What happens next?

Building robust digital and platform economies will depend on new and more inclusive levels of consumer trust and participation. We know that addressing the climate crisis will require a vast range of changes in consumer behaviour and attitudes. There is a major contribution that consumer advocacy can and must now make to support the systemic change which consumers expect.

1. Informed, empowered consumers

Consumers are increasingly aware of global changes and issues: from sustainability, to privacy, and the implications of their choices. They are concerned and question how they are protected and empowered to make the right decisions.

A Consumers International survey in the US, Canada, Japan, Australia, France and the UK showed that 63% consumers think connected devices are “creepy” in the way they collect data about people.

Image: Consumers International; Internet Society

Two thirds of consumers say they would be willing to pay more for sustainable goods but there are still only the early signals of people actually following through on their good intentions. We need to build better ways of providing meaningful information about issues and solutions to support consumers through a myriad of complicated questions, without paralysing decision-making with information overload.

2. Consumer-centred innovation

Rather than a matter for compliance, some corporate pioneers are seeing consumer protection as a prism for innovation, fuelled by new technologies. Traceability systems can support consumers to make purchasing decisions which shape the marketplace and reflect our social and environmental concerns. Collective switching and group buying apps help us place purchasing power with companies who do the right thing. New models of sharing, aggregating and licensing data in commons or trust structures can make sure the value of our information stays with us as consumers.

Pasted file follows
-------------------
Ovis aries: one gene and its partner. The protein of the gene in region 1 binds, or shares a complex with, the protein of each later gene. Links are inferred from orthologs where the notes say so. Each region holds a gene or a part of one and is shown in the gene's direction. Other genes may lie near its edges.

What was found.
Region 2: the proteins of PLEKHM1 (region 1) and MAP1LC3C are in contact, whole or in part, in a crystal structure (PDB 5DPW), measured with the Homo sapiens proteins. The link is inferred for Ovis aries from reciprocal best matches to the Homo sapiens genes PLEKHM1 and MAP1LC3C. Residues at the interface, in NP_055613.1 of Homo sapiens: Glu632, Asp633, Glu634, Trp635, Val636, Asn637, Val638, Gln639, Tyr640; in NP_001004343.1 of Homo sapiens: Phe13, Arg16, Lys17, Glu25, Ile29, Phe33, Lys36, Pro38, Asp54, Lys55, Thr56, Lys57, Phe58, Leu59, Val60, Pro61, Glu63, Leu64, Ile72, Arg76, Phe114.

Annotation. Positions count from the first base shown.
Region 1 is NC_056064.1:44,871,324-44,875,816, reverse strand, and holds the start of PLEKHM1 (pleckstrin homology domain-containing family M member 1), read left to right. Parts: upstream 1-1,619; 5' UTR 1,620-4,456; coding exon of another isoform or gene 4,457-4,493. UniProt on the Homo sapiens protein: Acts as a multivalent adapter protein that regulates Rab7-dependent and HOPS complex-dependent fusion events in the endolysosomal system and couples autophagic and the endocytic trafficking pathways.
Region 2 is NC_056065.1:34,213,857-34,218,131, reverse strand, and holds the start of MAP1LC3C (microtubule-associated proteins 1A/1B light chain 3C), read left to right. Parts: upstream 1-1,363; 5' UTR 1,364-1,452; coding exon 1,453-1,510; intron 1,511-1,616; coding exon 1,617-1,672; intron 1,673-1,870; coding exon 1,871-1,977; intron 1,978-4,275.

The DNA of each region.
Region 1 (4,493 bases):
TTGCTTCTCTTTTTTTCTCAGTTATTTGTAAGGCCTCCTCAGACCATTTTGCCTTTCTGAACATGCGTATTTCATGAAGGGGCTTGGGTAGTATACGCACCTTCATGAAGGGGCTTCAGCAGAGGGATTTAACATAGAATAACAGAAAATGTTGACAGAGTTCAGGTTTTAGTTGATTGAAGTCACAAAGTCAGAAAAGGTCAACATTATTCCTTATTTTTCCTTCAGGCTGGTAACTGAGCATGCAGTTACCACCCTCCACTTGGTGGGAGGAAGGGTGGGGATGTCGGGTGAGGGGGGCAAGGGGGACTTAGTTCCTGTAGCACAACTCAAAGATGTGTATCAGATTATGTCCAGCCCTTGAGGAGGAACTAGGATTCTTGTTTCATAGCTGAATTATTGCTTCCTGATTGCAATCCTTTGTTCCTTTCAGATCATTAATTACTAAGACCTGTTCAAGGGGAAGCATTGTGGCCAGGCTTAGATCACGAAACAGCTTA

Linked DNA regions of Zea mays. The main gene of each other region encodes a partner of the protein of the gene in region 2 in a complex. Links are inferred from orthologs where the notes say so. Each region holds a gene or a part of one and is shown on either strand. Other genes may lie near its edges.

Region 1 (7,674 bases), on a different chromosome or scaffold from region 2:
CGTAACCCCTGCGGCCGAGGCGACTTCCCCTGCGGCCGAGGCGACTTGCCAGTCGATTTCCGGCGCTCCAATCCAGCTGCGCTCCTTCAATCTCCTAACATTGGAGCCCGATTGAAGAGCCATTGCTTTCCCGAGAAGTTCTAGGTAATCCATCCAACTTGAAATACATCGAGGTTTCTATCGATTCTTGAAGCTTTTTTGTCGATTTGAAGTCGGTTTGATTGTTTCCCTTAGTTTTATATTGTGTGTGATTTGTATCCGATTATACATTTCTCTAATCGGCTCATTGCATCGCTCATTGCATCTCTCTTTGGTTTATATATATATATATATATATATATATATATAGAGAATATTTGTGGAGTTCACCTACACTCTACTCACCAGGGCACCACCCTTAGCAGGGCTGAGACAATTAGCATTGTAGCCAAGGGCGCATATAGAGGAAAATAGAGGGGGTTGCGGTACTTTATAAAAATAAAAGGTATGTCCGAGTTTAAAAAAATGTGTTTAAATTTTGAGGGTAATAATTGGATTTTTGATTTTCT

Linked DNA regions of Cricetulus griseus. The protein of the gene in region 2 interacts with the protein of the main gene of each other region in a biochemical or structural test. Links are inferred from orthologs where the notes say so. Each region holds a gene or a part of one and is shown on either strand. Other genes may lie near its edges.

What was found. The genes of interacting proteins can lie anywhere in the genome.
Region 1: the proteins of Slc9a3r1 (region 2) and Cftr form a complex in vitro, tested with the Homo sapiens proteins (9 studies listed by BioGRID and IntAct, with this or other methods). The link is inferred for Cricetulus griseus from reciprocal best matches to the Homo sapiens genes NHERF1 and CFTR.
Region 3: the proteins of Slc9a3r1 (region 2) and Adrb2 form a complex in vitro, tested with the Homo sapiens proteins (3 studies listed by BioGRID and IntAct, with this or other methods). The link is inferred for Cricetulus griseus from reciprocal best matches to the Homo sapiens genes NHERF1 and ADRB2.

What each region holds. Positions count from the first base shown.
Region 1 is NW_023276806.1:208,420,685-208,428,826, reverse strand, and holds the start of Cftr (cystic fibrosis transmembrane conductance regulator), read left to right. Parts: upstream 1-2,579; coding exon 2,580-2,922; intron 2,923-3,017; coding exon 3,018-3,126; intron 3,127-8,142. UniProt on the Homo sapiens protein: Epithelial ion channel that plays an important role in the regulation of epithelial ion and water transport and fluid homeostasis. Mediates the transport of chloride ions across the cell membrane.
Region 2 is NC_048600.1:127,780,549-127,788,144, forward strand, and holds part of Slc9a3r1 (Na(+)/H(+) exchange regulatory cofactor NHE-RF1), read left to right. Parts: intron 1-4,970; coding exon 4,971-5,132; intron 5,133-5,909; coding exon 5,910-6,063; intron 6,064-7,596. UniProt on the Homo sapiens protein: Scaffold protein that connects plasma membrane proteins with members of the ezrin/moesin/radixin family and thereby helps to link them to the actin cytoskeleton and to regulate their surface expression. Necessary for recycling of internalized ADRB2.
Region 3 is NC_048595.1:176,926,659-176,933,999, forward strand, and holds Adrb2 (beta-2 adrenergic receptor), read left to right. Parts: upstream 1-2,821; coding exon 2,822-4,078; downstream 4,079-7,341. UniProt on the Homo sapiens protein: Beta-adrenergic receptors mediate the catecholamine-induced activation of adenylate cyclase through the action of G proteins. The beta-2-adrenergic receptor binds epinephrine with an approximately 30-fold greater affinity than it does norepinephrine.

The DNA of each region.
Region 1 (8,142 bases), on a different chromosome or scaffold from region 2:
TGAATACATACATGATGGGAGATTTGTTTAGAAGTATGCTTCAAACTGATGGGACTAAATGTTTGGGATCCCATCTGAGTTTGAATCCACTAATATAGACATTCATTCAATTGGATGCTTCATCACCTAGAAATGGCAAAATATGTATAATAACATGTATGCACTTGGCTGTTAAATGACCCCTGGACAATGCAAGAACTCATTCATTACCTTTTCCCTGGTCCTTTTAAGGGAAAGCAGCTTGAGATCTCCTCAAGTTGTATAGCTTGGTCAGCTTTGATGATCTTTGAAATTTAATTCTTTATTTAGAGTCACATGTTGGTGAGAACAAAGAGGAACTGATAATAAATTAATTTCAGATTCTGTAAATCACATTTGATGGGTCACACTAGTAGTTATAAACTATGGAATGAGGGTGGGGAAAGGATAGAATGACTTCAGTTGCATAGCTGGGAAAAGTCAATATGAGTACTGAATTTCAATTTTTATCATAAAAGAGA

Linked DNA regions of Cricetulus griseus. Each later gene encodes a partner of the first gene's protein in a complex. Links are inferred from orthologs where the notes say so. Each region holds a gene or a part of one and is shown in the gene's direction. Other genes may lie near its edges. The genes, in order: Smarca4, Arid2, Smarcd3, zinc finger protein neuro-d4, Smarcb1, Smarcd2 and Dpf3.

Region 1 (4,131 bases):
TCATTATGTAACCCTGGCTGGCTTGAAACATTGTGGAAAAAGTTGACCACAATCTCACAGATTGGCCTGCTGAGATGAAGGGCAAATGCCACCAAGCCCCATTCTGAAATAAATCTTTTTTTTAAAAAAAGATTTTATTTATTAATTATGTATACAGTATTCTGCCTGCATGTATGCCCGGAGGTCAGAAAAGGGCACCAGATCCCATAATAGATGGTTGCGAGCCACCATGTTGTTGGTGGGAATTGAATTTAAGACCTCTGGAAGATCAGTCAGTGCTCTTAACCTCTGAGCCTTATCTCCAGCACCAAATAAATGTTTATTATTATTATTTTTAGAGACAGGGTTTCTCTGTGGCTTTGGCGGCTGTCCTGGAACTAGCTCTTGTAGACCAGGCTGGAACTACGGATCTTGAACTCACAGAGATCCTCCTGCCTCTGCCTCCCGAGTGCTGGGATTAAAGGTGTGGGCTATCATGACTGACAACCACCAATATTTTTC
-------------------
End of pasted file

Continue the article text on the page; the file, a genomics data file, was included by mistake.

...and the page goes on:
3. Cross-border protection

While deeply under-resourced, consumer authorities have increasingly adopted and adapted their existing legislation or agreed to co-operate in cross-border cases from the Republic of Korea, to Mexico, and the UK. Countries are increasingly forming multinational networks to share information and action. A recent OECD study showed that almost all countries have established international enforcement cooperation frameworks. But so far enforcement cooperation has taken place among only half of them. Without appropriate enforcement and action, any standards, laws and frameworks cannot hold.

Consumer advocacy is evolving for the next generation of consumers. Putting the consumer’s voice into the debate is not just the domain of consumer organizations but should also be a priority for business and governments. Together we must shape the future of safety, privacy, and cybersecurity; choice, fairness and sustainability; and the type of capitalism that genuinely serves people and planet with action, not just words.